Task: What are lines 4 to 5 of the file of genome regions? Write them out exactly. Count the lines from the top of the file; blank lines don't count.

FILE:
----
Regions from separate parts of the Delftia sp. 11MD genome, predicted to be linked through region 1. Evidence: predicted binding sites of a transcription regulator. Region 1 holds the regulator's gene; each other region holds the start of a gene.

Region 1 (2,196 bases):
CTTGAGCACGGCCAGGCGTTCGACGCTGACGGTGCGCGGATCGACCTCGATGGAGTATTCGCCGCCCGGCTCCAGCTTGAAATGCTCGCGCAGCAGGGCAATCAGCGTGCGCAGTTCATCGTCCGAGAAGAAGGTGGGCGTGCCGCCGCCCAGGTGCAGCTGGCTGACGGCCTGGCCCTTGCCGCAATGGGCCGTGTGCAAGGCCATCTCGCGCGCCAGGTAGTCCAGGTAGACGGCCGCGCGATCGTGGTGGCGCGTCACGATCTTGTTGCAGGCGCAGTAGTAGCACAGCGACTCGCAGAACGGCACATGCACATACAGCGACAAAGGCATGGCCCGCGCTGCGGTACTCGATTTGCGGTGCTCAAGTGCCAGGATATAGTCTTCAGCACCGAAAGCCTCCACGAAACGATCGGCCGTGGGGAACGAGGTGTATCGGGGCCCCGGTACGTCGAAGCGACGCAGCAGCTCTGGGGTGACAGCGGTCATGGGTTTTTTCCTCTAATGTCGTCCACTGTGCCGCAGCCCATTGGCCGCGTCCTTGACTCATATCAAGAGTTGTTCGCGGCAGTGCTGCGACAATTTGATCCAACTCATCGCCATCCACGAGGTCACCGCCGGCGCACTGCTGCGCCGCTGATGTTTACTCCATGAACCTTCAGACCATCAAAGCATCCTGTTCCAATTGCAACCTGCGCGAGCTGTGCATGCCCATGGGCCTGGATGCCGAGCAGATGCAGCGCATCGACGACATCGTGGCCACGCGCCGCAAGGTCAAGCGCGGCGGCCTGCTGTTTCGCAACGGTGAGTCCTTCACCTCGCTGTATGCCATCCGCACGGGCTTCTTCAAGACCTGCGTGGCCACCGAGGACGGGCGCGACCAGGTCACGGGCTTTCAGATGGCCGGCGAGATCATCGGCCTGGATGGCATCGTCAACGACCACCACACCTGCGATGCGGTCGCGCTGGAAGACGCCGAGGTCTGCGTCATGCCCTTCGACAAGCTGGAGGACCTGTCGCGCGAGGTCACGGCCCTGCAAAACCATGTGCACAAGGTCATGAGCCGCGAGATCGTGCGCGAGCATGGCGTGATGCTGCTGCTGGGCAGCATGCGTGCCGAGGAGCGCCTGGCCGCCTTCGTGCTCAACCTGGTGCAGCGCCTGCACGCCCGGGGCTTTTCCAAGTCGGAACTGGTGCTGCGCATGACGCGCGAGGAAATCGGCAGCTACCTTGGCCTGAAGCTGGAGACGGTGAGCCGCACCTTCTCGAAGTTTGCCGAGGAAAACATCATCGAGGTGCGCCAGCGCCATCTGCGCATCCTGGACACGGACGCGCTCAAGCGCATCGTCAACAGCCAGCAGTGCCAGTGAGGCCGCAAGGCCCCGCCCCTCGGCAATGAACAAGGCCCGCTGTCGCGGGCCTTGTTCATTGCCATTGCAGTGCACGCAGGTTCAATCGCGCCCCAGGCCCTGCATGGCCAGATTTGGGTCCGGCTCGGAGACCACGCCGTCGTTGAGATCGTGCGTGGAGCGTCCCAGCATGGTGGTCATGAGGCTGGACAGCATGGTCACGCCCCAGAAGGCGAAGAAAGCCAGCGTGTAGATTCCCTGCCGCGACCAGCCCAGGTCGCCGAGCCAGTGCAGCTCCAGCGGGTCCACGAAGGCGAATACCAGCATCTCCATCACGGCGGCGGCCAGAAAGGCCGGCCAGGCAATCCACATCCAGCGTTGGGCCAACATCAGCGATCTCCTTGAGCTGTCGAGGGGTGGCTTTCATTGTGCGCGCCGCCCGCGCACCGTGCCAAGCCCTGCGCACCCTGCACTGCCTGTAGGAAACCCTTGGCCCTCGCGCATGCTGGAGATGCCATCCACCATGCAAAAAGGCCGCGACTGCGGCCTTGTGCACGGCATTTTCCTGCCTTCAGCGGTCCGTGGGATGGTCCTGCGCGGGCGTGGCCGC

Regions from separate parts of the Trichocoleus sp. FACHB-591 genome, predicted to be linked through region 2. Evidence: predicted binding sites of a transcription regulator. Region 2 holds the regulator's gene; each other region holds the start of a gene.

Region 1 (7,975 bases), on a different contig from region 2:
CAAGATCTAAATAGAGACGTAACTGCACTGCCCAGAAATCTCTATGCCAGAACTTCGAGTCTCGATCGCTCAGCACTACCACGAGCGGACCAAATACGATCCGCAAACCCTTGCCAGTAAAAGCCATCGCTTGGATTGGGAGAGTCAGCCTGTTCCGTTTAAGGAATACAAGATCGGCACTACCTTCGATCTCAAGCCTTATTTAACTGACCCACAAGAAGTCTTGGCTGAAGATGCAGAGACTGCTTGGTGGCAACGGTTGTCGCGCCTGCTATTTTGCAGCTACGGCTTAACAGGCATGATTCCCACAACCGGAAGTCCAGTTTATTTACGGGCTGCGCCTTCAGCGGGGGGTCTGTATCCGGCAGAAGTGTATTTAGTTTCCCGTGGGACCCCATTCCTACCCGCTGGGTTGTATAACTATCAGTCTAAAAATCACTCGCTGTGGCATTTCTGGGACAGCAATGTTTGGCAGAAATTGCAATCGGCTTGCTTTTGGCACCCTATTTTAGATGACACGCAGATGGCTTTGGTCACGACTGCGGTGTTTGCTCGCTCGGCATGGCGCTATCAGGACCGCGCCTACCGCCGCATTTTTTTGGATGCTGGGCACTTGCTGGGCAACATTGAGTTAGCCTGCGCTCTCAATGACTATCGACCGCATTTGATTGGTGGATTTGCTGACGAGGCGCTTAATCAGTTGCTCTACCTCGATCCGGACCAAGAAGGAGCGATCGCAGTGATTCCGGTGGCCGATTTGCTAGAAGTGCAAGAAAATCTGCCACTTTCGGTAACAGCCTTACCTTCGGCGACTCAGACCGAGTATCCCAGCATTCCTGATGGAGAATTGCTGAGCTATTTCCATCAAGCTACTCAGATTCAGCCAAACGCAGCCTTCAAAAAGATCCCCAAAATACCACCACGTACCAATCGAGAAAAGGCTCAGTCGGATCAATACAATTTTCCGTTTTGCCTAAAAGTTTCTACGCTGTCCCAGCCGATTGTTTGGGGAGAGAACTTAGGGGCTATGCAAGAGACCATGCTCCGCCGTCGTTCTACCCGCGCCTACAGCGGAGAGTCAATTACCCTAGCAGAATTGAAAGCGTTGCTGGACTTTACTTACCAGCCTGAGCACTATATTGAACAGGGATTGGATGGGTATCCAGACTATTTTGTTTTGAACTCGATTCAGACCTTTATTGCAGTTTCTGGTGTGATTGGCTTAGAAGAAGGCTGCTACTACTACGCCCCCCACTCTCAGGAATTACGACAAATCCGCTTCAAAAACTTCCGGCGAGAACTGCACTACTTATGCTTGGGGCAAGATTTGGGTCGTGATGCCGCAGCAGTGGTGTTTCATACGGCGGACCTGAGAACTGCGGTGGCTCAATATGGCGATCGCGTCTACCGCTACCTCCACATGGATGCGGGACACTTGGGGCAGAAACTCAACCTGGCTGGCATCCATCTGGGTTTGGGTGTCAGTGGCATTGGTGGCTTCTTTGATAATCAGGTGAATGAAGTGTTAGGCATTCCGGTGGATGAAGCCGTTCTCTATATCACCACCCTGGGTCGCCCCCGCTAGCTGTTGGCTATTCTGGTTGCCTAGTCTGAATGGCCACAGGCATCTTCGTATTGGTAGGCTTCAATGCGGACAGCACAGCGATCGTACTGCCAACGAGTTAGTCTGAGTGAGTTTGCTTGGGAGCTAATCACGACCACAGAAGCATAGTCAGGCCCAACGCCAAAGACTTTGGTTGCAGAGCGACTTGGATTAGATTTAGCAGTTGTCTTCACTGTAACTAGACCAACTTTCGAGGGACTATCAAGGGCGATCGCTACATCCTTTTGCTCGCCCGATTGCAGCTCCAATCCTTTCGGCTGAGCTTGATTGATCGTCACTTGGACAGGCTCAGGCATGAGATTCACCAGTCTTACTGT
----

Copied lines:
Regions from separate parts of the Trichocoleus sp. FACHB-591 genome, predicted to be linked through region 2. Evidence: predicted binding sites of a transcription regulator. Region 2 holds the regulator's gene; each other region holds the start of a gene.

Region 1 (7,975 bases), on a different contig from region 2: